Williams does not, in fact, make such an assertion, because it would not only be presumptuous but absurd, since the galleries themselves will be nothing more than a slightly tweaked replica of the existing ones. Even the tweaking would be pointless if the blinds in Merion were raised and the windows re-treated— at a saving of $200 million.
Williams's other selling point was that a downtown Barnes would be somehow more user-friendly; in his words, the Barnes in Merion was "not far from the center of Philadelphia, but far from the life of Philadelphia."
The problem the new Barnes creates, however, is that it would be just as "inaccessible" as the old one, since with identical gallery space it could accommodate no more visitors at any given time than it does now.
It's true that the new Barnes plans to stay open evenings. One can only wonder how Cézanne will look by starlight.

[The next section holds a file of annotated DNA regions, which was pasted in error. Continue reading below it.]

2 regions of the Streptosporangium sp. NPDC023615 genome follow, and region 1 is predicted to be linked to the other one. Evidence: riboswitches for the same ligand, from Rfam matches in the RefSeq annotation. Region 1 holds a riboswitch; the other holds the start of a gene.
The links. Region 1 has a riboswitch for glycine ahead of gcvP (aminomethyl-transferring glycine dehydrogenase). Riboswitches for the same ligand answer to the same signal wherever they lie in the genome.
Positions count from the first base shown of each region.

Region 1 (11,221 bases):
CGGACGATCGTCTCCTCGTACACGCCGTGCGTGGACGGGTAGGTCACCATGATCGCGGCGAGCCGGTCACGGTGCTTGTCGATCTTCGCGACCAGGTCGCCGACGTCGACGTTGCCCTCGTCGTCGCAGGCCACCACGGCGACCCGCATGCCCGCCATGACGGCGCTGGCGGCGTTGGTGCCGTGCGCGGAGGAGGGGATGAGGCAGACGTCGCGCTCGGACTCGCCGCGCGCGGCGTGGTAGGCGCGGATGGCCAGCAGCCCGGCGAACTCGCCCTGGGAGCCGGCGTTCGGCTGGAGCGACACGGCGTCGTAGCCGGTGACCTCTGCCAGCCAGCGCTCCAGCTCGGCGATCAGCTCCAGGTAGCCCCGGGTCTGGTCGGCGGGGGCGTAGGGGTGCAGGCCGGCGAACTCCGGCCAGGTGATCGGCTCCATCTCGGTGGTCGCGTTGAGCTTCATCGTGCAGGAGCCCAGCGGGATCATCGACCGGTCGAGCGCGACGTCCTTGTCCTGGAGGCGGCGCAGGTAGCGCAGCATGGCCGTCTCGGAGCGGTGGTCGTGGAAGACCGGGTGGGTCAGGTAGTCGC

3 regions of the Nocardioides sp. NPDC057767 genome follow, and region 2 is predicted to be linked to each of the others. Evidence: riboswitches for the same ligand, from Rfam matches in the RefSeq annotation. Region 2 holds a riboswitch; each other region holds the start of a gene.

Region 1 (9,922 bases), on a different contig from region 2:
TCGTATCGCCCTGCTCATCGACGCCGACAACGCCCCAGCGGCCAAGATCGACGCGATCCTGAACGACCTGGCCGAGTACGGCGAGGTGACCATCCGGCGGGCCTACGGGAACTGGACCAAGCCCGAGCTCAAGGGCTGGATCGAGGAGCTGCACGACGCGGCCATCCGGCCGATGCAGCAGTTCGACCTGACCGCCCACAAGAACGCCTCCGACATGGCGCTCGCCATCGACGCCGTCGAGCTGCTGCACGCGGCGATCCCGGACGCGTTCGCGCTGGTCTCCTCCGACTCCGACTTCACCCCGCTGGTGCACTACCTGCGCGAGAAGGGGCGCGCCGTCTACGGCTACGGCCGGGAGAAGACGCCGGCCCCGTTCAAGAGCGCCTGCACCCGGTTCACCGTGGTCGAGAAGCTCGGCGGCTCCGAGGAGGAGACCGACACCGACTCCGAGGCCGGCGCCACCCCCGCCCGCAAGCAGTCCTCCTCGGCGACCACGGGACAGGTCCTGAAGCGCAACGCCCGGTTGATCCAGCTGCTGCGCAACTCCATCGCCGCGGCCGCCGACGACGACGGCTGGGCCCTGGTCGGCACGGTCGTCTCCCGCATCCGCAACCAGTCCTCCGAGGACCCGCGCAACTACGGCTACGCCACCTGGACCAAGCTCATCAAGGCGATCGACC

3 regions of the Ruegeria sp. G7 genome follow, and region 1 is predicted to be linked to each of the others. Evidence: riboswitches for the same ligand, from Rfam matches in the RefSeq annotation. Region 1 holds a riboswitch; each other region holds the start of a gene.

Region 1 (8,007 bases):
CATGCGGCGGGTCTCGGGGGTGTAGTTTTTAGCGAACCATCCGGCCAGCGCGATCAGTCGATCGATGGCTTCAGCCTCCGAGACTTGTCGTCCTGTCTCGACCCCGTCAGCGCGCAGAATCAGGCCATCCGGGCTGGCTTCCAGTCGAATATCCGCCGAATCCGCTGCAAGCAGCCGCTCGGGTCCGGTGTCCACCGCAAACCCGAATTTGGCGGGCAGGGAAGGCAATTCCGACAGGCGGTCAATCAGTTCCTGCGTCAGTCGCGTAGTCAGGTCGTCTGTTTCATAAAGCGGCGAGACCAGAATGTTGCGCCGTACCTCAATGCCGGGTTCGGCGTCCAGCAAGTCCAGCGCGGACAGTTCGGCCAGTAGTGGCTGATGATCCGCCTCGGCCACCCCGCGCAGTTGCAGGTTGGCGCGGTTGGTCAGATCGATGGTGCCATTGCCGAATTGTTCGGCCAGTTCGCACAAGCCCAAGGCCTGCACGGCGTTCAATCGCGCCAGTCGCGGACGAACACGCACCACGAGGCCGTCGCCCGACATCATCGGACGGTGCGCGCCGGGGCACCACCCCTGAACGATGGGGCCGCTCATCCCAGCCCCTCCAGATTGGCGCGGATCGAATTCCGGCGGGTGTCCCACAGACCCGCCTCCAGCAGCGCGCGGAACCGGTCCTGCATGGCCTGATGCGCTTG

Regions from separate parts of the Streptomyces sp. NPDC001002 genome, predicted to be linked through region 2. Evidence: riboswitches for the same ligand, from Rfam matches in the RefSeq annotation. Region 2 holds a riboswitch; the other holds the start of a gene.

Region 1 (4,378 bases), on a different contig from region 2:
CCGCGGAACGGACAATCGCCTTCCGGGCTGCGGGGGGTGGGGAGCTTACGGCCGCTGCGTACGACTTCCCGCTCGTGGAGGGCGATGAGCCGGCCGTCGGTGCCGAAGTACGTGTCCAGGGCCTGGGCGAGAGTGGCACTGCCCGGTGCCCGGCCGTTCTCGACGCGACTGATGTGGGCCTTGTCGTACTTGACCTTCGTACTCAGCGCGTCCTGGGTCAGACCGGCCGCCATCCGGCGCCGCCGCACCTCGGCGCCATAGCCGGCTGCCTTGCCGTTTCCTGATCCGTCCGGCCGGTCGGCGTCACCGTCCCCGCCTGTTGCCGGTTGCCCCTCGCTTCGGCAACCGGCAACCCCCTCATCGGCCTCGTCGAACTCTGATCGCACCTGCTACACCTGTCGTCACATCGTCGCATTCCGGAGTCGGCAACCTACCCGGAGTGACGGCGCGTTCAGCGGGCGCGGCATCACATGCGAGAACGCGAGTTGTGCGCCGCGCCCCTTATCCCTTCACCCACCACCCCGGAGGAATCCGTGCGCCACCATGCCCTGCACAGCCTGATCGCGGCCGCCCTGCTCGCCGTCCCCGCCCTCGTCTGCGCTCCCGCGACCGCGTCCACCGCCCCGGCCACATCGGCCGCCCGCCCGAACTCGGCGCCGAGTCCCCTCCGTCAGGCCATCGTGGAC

Keep a straight face
Here, then, is the same product, in the same setting, with the same limitations, transported less than five miles at a cost, when all is reckoned, upwards of $400 million— half of it out of taxpayers' pockets. And the best news of all? It's guaranteed to run an unsustainable deficit.
Only in Philadelphia could politicians, money men, and the local media all try to keep a straight face as guaranteed disaster unfolds. But now, our local farce is preparing to play on a national stage.
After I'd asked my questions about square footage and lighting, I turned to the audience, and, acknowledging Dean Taylor's gag rule, pointed out simply that the other side of the story could be seen in The Art of the Steal. There was a perceptible buzz. The dean declared the evening concluded.
As I left the hall, people came up to me for information. I take that as evidence that the 800-pound gorilla had stirred.♦